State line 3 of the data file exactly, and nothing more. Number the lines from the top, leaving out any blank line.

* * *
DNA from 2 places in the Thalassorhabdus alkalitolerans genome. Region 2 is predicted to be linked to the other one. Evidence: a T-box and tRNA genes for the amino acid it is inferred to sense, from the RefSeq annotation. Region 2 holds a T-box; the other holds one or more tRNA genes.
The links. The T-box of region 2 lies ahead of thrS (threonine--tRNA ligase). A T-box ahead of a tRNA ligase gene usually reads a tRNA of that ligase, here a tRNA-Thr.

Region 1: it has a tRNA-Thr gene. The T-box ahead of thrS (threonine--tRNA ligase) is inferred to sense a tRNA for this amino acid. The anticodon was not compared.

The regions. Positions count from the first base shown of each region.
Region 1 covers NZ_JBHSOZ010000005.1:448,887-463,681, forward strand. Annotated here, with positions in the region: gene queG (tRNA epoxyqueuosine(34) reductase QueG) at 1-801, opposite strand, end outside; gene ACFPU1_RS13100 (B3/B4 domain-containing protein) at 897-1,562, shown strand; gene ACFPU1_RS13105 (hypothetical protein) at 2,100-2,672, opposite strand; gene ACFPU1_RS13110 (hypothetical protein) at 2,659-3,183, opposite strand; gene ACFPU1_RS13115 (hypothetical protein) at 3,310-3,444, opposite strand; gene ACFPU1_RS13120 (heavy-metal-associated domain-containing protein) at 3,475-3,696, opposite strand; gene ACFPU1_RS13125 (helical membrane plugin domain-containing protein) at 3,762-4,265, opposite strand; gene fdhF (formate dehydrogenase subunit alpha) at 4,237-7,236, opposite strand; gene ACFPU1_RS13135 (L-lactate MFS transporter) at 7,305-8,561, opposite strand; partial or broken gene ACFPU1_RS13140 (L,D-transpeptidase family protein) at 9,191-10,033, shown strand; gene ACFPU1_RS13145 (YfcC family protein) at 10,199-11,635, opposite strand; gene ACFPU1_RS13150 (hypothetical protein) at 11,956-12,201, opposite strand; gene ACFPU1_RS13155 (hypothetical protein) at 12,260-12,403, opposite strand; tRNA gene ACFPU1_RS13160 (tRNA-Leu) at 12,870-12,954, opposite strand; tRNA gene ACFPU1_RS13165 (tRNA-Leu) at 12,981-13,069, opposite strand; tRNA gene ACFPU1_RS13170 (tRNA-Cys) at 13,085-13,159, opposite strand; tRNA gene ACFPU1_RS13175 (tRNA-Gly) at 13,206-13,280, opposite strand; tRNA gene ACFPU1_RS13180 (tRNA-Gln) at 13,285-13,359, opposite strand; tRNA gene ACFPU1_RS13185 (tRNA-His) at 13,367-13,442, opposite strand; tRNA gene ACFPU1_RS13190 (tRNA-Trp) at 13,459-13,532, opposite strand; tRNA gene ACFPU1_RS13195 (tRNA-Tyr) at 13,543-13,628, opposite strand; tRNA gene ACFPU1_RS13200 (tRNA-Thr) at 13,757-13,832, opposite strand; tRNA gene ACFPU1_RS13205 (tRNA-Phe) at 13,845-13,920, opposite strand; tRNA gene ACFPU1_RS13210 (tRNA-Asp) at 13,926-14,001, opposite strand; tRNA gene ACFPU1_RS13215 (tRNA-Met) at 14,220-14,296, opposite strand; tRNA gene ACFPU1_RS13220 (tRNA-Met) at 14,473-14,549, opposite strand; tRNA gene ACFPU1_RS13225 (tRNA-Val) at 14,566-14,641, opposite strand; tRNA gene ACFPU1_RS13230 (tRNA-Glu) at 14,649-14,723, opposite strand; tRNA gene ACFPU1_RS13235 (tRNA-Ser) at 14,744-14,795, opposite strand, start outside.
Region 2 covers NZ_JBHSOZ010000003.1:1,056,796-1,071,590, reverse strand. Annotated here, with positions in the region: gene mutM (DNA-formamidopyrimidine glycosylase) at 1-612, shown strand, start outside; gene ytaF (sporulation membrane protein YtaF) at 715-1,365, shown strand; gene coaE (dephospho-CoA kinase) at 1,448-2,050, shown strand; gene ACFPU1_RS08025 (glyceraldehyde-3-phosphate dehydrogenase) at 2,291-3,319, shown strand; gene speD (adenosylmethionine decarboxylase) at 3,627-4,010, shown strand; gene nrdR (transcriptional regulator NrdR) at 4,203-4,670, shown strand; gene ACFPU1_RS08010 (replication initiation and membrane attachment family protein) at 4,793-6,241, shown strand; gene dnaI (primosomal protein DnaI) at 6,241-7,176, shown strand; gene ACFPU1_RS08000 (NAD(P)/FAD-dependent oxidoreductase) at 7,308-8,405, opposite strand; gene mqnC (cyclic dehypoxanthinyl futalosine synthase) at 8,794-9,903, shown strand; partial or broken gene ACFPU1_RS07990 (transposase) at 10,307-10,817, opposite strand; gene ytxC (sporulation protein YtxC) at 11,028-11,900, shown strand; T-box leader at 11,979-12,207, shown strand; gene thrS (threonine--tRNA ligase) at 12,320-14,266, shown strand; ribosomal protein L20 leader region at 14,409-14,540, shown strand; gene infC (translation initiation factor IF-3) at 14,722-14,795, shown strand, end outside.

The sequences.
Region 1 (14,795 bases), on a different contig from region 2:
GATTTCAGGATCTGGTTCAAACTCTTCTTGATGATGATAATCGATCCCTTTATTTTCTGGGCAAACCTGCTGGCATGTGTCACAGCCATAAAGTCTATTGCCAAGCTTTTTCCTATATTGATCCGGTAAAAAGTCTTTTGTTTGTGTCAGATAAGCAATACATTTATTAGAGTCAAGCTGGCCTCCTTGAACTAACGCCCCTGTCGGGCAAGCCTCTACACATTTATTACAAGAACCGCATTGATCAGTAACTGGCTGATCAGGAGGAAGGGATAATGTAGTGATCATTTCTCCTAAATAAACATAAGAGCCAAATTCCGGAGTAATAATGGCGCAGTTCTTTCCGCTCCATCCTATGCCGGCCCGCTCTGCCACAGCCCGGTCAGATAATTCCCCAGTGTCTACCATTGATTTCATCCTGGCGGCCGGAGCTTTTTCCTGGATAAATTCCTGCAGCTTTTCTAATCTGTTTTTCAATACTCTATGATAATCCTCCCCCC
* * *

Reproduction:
Region 1: it has a tRNA-Thr gene. The T-box ahead of thrS (threonine--tRNA ligase) is inferred to sense a tRNA for this amino acid. The anticodon was not compared.